Research Interests

We use genetic and biochemical approaches to study three areas of developmental biology. These are:

 

Planar cell polarity (PCP) in epithelial cells:

The establishment of cellular polarity is a crucial step in the development of epithelial tissues. Polarization along the apical/basal axis is a universal feature of epithelial cells and is important for specialized epithelial functions such as vectorial transport. In addition to apical/basal polarity, the epithelial cells of many tissues are also polarized along an axis that is orthogonal to the apical/basal axis. This form of epithelial polarity is known as planar cell polarity or tissue polarity. Examples include the sensory cells of the ear and the hairs on the wing cells of the fly. Many studies have suggested that the orientation of planar polarization is directed by a gradient of signaling by the Frizzled transmembrane receptor protein across the tissue. Since Frizzled class proteins are known to be able to act as receptors for Wnt class ligands, this has led to the suggestion that long-range gradients of Wnts provide the positional information directing the direction of PCP. However, no such Wnts have been found despite a great deal of effort. In our recent work on the fly eye, we have uncovered a novel mechanism for directing PCP in a Wnt-independent manner. This mechanism involves the graded expression across the tissue of a cadherin-class transmembrane protein (Dachsous) that regulates Frizzled signaling through the action of another cadherin superfamily member (called Fat). Interestingly, Fat has been previously implicated as an important regulator of epithelial cell growth. We are currently investigating the detailed biochemical mechanisms underlying this novel signaling system and its role in cellular polarity and growth.

 

The control of cell shape, motility and the actin cytoskeleton by Src family protein tyrosine kinases:

Dynamic regulation of the actin cytoskeleton is a key feature in coordinated cell movement and cell shape changes. Much evidence suggests that protein tyrosine kinases of the SRC family (SFKs) play a key role in regulating actin cytoseletal rearrangements. We study the role of the SFKs in this process by analyzing the role of the SRC64 protein in regulating the actin cytoskeleton and cell movements during Drosophila oogenesis. We have shown that SRC64 regulates the growth dynamics of actin-based structures called ring canals as well as the movement of follicle cells during oogenesis. We are now seeking to identify the precise biochemical pathways by which SRC64 has these effects. Among our discoveries is another tyrosine kinase, TEC29, that is a target for SRC64 regulation. We anticipate that these studies will shed light on the role of SFKs in many actin-based processes in other tissues including cell migration, metastasis in the case of tumor cells, and the formation of axonal growth cones.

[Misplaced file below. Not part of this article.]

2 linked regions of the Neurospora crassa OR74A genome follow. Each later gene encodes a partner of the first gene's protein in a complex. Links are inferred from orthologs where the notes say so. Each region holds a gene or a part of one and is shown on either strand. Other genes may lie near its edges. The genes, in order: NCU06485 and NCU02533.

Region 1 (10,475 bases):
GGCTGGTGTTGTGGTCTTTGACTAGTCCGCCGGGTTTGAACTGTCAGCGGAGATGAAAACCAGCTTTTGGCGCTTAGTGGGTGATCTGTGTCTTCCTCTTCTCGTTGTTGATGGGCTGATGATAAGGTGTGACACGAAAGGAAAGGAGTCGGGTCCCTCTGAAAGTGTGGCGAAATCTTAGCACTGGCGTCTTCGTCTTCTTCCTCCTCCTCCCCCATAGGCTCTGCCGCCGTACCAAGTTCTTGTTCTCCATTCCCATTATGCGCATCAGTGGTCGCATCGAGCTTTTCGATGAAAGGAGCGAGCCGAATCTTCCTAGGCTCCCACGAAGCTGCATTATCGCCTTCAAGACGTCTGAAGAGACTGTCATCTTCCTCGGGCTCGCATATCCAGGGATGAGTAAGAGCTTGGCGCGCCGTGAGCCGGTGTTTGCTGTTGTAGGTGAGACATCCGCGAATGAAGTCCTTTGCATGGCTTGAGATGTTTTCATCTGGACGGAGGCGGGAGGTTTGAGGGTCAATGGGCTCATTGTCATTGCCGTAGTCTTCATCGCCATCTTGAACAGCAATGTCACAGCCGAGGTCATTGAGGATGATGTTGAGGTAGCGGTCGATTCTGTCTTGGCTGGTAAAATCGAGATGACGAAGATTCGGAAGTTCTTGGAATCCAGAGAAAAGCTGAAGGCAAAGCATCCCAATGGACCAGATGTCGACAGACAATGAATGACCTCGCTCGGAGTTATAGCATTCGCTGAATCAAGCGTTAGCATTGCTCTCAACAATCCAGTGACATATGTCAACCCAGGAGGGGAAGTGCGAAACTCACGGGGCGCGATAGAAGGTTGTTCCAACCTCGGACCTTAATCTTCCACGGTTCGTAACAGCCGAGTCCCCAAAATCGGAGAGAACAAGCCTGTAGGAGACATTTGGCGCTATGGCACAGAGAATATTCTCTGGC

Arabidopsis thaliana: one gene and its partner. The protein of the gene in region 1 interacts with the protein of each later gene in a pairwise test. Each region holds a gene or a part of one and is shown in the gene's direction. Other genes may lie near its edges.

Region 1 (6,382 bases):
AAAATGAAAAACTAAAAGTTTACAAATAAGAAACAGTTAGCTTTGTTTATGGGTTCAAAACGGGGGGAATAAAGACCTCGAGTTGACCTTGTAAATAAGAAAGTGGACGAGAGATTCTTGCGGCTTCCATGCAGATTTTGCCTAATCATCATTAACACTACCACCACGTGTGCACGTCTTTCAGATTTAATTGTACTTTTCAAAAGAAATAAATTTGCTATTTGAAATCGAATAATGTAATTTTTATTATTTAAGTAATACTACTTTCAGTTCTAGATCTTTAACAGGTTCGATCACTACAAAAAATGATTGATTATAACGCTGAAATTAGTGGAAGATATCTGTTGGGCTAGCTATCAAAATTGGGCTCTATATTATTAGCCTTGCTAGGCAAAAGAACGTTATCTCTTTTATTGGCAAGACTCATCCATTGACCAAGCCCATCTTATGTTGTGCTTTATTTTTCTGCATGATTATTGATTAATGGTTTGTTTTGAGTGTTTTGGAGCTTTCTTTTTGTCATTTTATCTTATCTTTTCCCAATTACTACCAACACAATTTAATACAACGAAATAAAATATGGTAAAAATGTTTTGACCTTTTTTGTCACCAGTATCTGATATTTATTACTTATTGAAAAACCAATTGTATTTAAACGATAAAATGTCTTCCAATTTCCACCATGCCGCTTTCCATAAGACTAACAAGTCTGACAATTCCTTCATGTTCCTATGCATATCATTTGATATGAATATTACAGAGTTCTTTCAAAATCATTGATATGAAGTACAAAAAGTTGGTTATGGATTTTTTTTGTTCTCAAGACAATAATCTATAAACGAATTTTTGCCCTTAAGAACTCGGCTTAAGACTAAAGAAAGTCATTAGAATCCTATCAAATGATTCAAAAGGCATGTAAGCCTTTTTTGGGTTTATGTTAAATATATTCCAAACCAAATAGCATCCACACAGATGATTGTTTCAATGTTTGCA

The control of cell fate specification by receptor tyrosine kinases:

Another goal of our research is to understand how undifferentiated cells choose specific differentiation pathways. Our approach is to study a particular example of a single cell that chooses between two alternate fates. The cell that we study is the R7 photoreceptor present in each of the ommatidial clusters (facets) in the Drosophila eye. The committment of this cell to neuronal differentiation is dependent on a signal received by the undifferentiated R7 precursor cell from a neighboring photoreceptor. The receptor for this signal is a transmembrane receptor tyrosine kinase (RTK) called Sevenless (SEV). SEV is activated by binding to a protein called BOSS that is present on the surface of the neighboring R8 cell. If either BOSS or SEV function is lacking, then the R7 precursor cell fails to differentiate as a photoreceptor and instead becomes a non-neuronal cell. Our goal is to understand which signal transduction cascades are regulated within the R7 cell after SEV is activated and how this regulation leads to neuronal differentiation. Our approach has been to conduct genetic screens to identify genes that encode proteins essential for SEV signaling. We then study these proteins in order to understand how they function in the signal transduction cascade. Our current interests are focused on three proteins: the protein tyrosine phosphatase CSW, its activator DOS and the novel ankryin repeat and KH-domain containing protein MASK.

 

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